Imitation of life: He almost duped Andy Warhol's estate. Now Charles Lutz is targeting the auctioneers
In the wake of Damien Hirst's ground-breaking Sotheby's sale this week, which fetched a jaw-dropping £111.5m, what could be more timely than an exhibition that explores the notions of authenticity and value in the modern art market – and fetishises those involved? The Brooklyn-based artist Charles Lutz, a former assistant of the American king of kitsch Jeff Koons, was so intrigued by the cult of the modern artist that he meticulously copied Andy Warhol's 1954 Self Portrait with silver hair 12 times, in four different colour versions. He then submitted his forgeries to the Andy Warhol Art Authentication Board. There, they were officially stamped with "Denied" and returned to the artist, who promptly put the tampered-with works on show.
"The authentication board was right down the street from Jeff Koons's studio, where I was painting the big lobster that runs across Koons' billboard-sized Triple Elvis painting of three female nudes," says Lutz, now 26. "I pretended to be a delivery boy. It's a three-month process because they only review work a few times a year."
Now his Denial and Acceptance Series (2007) is being exhibited for the first time in the UK, along with his new works, including the Sold series of round paintings. They feature Sotheby's auctioneer and world head of contemporary art Tobias Meyer, in enamel and 23-carat gold on canvas over panel, based on the designs of 19th-century gilded French porcelain.
How did it all begin? Lutz was initially inspired to copy the paintings after a Warhol self-portrait, owned by film producer Joe Simon and valued at $1.4m, was deemed a fake by the Board. "They stamped his painting on the reverse in red and black ink that bled through to the portrait. Now they stamp it in a lighter blue-green ink on the wrap-around of the canvas, where it's stapled," says Lutz. In an instant the painting became worthless. "They don't have to answer to anybody but it is in their own interests to keep genuine Warhols low," says Lutz. "Its authenticity should have been questioned more – but the uproar fizzled out quickly."
The portrait had been deemed authentic by the late executor of Warhol's estate Fred Hughes, before Simon bought it. The board is secretive about how it determines what is and what isn't a Warhol. Lutz went on to copy Warhol's Marilyn Monroe canvas as well as the artist's oxidation portrait of Jean-Michel Basquiat – both now stamped with "Denied" and appearing in the show.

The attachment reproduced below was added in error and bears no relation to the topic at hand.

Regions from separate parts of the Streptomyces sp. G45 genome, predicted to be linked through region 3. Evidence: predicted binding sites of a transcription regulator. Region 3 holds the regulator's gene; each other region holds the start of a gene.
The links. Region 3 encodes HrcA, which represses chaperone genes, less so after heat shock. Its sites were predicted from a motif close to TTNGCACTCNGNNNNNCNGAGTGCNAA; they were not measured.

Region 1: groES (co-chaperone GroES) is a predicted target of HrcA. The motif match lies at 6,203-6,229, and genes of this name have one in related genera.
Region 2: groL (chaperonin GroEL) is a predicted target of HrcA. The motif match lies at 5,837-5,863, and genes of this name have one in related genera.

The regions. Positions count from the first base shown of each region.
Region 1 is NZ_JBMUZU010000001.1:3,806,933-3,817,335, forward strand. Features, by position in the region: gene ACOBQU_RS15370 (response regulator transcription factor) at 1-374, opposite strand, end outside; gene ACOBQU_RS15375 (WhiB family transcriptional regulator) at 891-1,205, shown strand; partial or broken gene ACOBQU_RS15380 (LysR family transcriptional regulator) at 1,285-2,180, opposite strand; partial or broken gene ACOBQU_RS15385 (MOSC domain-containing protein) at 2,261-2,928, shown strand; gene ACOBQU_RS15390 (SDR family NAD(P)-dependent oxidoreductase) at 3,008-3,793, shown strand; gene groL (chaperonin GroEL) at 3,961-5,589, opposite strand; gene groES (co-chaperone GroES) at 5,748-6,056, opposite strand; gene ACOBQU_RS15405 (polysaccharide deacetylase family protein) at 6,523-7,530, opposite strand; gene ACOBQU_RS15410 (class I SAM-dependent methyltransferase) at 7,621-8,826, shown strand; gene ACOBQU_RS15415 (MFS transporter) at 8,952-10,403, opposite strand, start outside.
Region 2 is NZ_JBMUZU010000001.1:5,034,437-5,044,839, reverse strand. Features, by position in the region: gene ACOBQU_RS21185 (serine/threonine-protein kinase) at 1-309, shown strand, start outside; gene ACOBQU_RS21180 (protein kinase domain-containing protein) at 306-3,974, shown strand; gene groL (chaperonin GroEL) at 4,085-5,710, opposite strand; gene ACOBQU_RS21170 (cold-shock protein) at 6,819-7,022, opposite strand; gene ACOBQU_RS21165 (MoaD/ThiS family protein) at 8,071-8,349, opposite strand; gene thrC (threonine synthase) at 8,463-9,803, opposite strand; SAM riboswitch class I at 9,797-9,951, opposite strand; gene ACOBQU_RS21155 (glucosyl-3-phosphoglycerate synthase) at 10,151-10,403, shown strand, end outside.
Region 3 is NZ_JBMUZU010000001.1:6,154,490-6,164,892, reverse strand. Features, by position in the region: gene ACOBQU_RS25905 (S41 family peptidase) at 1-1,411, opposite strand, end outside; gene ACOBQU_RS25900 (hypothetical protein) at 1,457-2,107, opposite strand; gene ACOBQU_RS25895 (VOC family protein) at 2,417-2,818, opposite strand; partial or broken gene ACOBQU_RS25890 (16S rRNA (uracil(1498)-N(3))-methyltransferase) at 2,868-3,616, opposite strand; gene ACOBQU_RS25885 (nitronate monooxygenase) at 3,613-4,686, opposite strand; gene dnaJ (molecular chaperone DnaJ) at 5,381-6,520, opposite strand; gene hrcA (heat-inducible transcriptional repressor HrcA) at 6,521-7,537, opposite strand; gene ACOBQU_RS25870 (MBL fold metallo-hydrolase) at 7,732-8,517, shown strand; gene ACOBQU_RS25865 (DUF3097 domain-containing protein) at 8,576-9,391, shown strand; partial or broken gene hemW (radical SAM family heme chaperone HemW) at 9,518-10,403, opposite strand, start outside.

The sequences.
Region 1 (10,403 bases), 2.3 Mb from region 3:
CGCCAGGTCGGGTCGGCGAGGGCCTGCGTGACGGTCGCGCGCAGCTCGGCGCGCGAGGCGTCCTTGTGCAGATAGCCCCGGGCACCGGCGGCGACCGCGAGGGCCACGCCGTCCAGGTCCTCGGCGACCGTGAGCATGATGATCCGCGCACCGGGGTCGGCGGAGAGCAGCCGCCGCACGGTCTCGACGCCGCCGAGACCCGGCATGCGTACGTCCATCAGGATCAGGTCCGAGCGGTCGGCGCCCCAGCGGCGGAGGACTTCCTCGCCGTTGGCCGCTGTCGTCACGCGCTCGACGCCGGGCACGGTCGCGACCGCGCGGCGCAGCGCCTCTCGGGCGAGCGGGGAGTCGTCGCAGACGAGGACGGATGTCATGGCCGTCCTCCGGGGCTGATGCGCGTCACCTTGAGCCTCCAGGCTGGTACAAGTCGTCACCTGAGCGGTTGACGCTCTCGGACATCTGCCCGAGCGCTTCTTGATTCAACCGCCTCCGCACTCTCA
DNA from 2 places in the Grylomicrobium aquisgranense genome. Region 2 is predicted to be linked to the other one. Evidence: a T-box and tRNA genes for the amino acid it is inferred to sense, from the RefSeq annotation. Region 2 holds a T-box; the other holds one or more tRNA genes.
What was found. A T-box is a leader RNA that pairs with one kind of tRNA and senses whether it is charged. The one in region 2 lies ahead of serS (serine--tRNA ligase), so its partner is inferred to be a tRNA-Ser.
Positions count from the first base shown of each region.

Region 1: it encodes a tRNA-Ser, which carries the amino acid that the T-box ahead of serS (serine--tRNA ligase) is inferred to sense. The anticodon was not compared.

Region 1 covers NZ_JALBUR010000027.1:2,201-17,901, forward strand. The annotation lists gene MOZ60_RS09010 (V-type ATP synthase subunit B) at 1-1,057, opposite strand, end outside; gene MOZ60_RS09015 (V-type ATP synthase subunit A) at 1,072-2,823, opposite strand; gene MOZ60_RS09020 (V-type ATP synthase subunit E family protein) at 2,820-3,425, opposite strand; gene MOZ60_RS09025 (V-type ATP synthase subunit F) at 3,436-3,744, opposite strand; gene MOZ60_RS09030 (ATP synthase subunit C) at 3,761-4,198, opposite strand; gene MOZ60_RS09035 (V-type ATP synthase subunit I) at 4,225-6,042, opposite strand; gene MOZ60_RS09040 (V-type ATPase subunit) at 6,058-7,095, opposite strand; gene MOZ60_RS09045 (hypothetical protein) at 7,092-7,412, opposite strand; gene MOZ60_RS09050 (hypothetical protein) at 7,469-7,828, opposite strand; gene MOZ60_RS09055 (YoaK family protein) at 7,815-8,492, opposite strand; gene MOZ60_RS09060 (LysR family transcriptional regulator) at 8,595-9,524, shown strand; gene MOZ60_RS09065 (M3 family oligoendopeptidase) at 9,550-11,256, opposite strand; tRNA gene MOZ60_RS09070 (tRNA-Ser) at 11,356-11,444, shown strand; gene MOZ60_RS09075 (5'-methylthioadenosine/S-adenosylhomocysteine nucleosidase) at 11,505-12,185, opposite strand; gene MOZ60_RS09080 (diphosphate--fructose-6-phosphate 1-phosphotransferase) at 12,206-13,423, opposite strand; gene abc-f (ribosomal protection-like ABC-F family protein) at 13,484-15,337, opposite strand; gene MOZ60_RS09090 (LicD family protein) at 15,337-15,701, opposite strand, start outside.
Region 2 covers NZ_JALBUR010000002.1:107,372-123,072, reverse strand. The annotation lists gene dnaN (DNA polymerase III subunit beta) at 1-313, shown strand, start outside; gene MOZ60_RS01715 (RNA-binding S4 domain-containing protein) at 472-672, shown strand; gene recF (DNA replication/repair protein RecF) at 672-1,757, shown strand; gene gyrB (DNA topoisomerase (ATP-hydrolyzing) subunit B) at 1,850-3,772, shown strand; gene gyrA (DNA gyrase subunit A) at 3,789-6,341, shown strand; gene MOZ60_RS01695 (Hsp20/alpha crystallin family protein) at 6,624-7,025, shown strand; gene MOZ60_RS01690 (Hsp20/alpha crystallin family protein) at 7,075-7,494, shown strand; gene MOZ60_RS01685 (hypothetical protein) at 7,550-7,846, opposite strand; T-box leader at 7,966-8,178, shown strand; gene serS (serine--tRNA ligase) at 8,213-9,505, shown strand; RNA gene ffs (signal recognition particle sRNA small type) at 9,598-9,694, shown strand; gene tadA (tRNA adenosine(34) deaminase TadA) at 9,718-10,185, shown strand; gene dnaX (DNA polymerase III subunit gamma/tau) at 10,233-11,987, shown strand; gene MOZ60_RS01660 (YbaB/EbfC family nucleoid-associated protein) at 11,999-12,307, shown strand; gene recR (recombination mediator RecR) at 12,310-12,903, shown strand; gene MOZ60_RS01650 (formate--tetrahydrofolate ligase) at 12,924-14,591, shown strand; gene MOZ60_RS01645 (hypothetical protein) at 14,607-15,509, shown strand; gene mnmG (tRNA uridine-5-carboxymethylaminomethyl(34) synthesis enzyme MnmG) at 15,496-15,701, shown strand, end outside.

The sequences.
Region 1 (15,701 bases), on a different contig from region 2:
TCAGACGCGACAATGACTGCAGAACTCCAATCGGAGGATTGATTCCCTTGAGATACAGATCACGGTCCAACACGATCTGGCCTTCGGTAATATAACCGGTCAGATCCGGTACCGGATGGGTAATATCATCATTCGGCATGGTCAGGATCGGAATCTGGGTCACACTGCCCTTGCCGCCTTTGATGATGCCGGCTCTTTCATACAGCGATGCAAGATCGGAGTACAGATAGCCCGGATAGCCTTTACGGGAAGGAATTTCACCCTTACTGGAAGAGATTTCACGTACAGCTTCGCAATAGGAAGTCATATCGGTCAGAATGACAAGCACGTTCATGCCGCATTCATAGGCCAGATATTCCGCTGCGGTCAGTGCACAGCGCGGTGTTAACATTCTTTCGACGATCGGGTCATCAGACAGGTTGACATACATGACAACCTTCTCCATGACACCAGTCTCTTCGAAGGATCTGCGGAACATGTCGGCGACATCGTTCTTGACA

"They serve as a commentary on the easily reproducible aspect of Warhol's work, as well as how we apply value to a work of art," he says.
Lutz is the highlight of Project One: Icons, a show that celebrates iconic images from pop to urban art at 108 Fine Art in Harrogate, North Yorkshire, and includes paintings, sculpture, and prints by Peter Blake and Julian Opie, as well as Sex Pistols artwork by Jamie Reid and works by Banksy and Blek Le Rat. It is the first time that he has exhibited outside the US.
Born in Pittsburgh, Pennsylvania in 1982, Lutz attended the Pratt Institute in New York, where he studied painting before becoming Koons's photo-realist painter from 2005-2007. Lutz found the experience with Koons invaluable. But working for such a high-maintenance artist, one famous for Puppy – a 43ft tall topiary sculpture of a west Highland white terrier – and the sexually explicit Made In Heaven series featuring his Italian porn star wife, La Cicciolina (Ilona Staller), had its challenges.
"Jeff presented himself as a family man – not as flamboyant as you would expect," says Lutz. "The Denied series was my way of replicating something that Jeff was doing but on a more basic level. Jeff might reference a Warhol Elvis painting – but rather than take it and try to over-intellectualise it, I take it for what it is, and the problems that arise in creating something that already exists."
Having pulled off his Warhol coup, Lutz turned his attention to a series of circular paintings, Sold, which critique the art market, and in particular contemporary art at auction. Hawk (Tobias Meyer) – depicting the esteemed auctioneer alongside a gilded hawk –spares no expense in its attempt to mirror "the indulgent nature of art collecting" and the "flock-like atmosphere of auctions".
"Like Hirst, I am acknowledging the importance of the secondary market, especially auctions. It is interesting that it has taken so long for artists to take new work straight to auctions."
Two Birds – another round piece – set against a lime-green background shows Meyer's face, alongside two chubby birds. Christ – also in the Sold series – is clearly a play on the word Christie's, whose shiny logo is plastered on the wall behind another of his auction paintings. "There is conflict in having a charismatic auctioneer. Meyer has the power to create a demand for something and to influence prices in contemporary art," says Lutz. "These paintings reflect the character of the market. We are in a time of financial uncertainty yet the rich are spending even more now in the US. The paintings are not preaching to a mass but to the powers that be."
Lutz is also exhibiting a towering sculpture – Stacked – in the show. Made up of three stacked boxes, hand-tacked in leather vinyl in Louis Vuitton-style print and silk screen printed in enamel paint with Brillo, Heinz and Kellogg's logos, it refers to Warhol's sculptures of the Sixties such as Brillo Box and Heinz Box. "But I raise the stakes of everyday objects from the level of high art, to the level of luxury." Lutz also sells his own Brillo Box sculptures in a limited-edition run of 50 for $4,000 each online. The round paintings are all one-offs, with Hawk (Tobias Meyer) selling in the exhibition at £7,000. The Warhol copies start from £1,500 for a red Self-Portrait.